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Golfing Injuries


Golfing Injuries

Golf is one of the highest participant sports and is one of the few sports that is truly played worldwide. The sport is a combination of a moderate walk interspersed by episodes of violent activity. The golf swing involves rapid rotation, sideways twisting and unusually, swinging of the shoulders and arms with most of the force of impact being transmitted through the hands, wrists and arms. Most participants are over the age of 50. Consequently there are a myriad of injuries which affect the golfer.

Golf is perceived as a low-risk sport for injuries compared to soccer, rugby or skiing. One recent study showed that during a two year period, 60% of golf professionals and 40% of amateurs suffered an injury while golfing. Over 80% of these were overuse type injuries.

Low back pain is the most common injury or complaint followed by injuries to the upper elbow and shoulder. Low back problems can occur as a result of the powerful twisting and rotation combined with lateral flexion and an extension motion in the golf swing. Increasing the range of motion of the lumbar spine can decrease the incidence of low back pain.

The elbow is the second most commonly injured area in golfers. The two most common problems are medial epicondylitis or golfer’s elbow, and lateral epicondylitis or tennis elbow. Both are a result of poor swing mechanics, grip and hitting the ground first. Both of these problems increase with age and frequency of play. Wrist
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and finger injuries are common but less so than shoulder injuries. There are specific muscles in the shoulder that are active in the swing. These are the rotator cuff muscles and in particular the subscapularis, pectoralis major and latissimus dorsi muscles. Shoulder impingement syndrome or tendonitis and rotator cuff problems are common particularly in the aging golfer with a poor swing and stiff rotation.

Arthritis and degenerate conditions are common in older golfers. Injuries are commonly cartilage or meniscal knee injuries, degeneration of the knee, spine or hip or knee arthritis.

Treatment of golfing injuries.

Good stretching of the upper extremity before play and a good muscle strengthening program have been shown to decrease the incidence of problems. A good warm-up routine and specific exercises that target the shoulder, lumbar spine, hips and knees can help decrease the incidence of injuries.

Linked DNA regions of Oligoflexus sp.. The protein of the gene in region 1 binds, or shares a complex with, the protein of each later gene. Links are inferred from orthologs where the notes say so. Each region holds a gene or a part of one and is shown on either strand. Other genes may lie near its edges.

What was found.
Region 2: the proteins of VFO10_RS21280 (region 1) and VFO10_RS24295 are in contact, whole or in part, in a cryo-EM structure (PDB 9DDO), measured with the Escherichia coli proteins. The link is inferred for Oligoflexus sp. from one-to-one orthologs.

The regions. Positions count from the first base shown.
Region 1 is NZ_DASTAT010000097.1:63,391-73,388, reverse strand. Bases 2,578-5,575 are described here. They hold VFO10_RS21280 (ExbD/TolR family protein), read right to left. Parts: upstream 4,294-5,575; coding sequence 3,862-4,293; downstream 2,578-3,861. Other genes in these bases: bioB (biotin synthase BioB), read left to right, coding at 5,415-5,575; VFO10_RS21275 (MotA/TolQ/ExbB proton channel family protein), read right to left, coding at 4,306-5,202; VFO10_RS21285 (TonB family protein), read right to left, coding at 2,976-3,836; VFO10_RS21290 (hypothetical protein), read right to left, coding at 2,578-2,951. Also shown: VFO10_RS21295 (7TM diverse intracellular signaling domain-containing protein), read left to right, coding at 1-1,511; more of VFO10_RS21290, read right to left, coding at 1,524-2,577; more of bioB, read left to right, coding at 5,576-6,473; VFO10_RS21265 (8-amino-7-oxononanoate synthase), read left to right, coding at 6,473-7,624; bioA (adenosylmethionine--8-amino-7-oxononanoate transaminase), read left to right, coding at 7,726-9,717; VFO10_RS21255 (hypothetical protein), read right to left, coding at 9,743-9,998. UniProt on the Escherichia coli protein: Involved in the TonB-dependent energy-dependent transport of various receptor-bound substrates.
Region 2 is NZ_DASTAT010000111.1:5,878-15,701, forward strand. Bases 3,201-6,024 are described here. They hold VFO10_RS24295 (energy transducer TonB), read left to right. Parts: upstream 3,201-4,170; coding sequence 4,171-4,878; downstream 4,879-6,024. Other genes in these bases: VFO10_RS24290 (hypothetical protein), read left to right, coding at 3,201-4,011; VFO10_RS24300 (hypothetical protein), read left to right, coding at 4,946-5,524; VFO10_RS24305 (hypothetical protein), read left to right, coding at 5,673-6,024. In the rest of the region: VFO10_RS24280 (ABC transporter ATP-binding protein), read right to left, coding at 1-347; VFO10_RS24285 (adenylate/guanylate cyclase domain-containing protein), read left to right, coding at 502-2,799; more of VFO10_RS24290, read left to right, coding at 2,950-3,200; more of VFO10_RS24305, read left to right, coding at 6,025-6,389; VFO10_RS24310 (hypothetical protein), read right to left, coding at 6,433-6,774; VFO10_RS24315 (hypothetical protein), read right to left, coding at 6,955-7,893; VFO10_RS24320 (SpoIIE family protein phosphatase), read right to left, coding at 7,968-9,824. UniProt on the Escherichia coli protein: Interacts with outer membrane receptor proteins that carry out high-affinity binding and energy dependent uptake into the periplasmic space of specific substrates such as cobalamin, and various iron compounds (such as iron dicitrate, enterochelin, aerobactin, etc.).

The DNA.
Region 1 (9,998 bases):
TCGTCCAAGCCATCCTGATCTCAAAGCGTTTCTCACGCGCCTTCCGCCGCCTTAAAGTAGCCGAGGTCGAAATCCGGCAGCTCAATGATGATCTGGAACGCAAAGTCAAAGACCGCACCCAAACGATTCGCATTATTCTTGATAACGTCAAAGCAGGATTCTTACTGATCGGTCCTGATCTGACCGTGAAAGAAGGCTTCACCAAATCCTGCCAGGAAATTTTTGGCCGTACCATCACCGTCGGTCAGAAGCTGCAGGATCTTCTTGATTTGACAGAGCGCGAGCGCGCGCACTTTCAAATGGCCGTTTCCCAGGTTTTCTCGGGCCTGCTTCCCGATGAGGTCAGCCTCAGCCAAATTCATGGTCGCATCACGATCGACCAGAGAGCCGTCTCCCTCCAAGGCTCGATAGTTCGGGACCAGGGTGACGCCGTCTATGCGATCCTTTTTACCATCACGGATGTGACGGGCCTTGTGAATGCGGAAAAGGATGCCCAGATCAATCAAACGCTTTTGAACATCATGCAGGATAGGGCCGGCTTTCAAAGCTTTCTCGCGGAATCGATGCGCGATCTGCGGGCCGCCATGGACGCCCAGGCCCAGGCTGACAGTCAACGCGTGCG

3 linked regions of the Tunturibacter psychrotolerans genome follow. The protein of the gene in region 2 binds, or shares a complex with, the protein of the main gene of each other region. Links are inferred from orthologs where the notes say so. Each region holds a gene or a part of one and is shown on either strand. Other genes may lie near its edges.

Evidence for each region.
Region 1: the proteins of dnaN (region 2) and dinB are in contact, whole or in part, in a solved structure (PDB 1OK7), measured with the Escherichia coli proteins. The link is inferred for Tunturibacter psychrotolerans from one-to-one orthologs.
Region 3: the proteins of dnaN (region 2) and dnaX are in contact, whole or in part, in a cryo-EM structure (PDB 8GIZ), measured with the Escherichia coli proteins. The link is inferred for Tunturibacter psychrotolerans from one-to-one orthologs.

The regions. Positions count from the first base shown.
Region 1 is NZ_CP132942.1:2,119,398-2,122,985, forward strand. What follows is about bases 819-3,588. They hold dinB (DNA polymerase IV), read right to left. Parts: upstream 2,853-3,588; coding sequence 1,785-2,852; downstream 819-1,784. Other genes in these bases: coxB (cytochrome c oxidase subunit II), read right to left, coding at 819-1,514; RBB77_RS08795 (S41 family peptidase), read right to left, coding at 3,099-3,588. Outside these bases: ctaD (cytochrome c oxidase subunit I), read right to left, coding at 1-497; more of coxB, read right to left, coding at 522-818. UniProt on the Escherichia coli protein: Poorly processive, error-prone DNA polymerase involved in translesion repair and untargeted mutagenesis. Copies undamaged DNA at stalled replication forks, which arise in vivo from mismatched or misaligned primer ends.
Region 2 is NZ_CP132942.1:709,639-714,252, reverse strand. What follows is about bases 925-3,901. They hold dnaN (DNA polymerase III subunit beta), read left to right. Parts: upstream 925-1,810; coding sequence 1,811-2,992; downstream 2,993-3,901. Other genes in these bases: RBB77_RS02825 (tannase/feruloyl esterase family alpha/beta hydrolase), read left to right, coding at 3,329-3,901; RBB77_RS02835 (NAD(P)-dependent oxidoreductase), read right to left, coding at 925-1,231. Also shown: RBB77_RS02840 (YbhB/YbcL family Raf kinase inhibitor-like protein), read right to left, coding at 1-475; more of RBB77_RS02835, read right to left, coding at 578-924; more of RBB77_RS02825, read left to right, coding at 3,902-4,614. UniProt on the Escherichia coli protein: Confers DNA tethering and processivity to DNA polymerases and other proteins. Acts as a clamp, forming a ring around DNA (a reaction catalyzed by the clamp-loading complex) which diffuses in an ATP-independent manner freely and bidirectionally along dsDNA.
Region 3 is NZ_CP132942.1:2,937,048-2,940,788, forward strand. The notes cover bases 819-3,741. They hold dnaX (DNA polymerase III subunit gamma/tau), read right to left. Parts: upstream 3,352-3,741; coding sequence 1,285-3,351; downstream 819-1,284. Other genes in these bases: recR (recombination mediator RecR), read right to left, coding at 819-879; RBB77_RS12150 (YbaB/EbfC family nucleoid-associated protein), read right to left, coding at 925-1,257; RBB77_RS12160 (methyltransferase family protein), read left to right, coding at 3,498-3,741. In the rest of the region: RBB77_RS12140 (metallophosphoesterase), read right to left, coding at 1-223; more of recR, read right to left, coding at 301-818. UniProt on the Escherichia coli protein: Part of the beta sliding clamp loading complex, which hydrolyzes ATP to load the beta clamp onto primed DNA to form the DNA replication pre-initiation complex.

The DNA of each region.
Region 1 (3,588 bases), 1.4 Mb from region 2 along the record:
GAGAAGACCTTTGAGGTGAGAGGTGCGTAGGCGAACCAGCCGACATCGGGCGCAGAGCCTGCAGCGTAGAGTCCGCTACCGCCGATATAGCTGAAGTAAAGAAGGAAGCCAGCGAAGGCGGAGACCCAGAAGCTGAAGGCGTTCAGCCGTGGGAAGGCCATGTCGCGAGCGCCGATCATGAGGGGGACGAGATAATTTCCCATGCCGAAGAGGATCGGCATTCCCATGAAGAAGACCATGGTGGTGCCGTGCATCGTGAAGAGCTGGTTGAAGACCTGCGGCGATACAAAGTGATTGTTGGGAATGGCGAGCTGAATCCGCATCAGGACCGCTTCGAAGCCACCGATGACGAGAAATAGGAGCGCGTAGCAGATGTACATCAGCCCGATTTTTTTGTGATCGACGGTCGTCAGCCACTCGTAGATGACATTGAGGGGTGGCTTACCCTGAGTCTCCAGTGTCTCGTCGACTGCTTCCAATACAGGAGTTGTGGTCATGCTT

Overuse injuries such as golfer’s or tennis elbow, tendonitis at the wrist, rotator cuff tendonitis, hip or knee tendonitis, or some foot and ankle problems are treated with rest, use of a support or splinting and oral anti-inflammatory medicines or topical cream. Physiotherapy exercises to relieve the pain, swelling and stiffness and increased flexibility are often helpful in the acute phase and essential to avoid a recurrence after return to golf. Specific strengthening exercises for golf have been shown to have a significant beneficial effect. Coaching or a golf lesson to altering stance, position and swing mechanics and review of the equipment used is also essential but often overlooked.

Shoulder MRI

Splints and supports are often useful. Whilst grip, equipment and swing faults usually cause tennis or golfers elbow some relief may be obtained by use of a simple elbow tennis elbow support. These may be available from good sports shops or a physiotherapist. A neoprene knee support can provide some comfort to a sore or swollen knee. However unfortunately a sore and swollen knee is often a sign of an internal problem or derangement, which often requires an opinion from a Specialist Sports Orthopaedic Surgeon, and an MRI scan. Ankle problems can often be helped by an ankle support or splint. Foot problems commonly require the footwear and insoles to be adjusted. Custom made insoles or orthotics are of enormous benefit to many foot problems.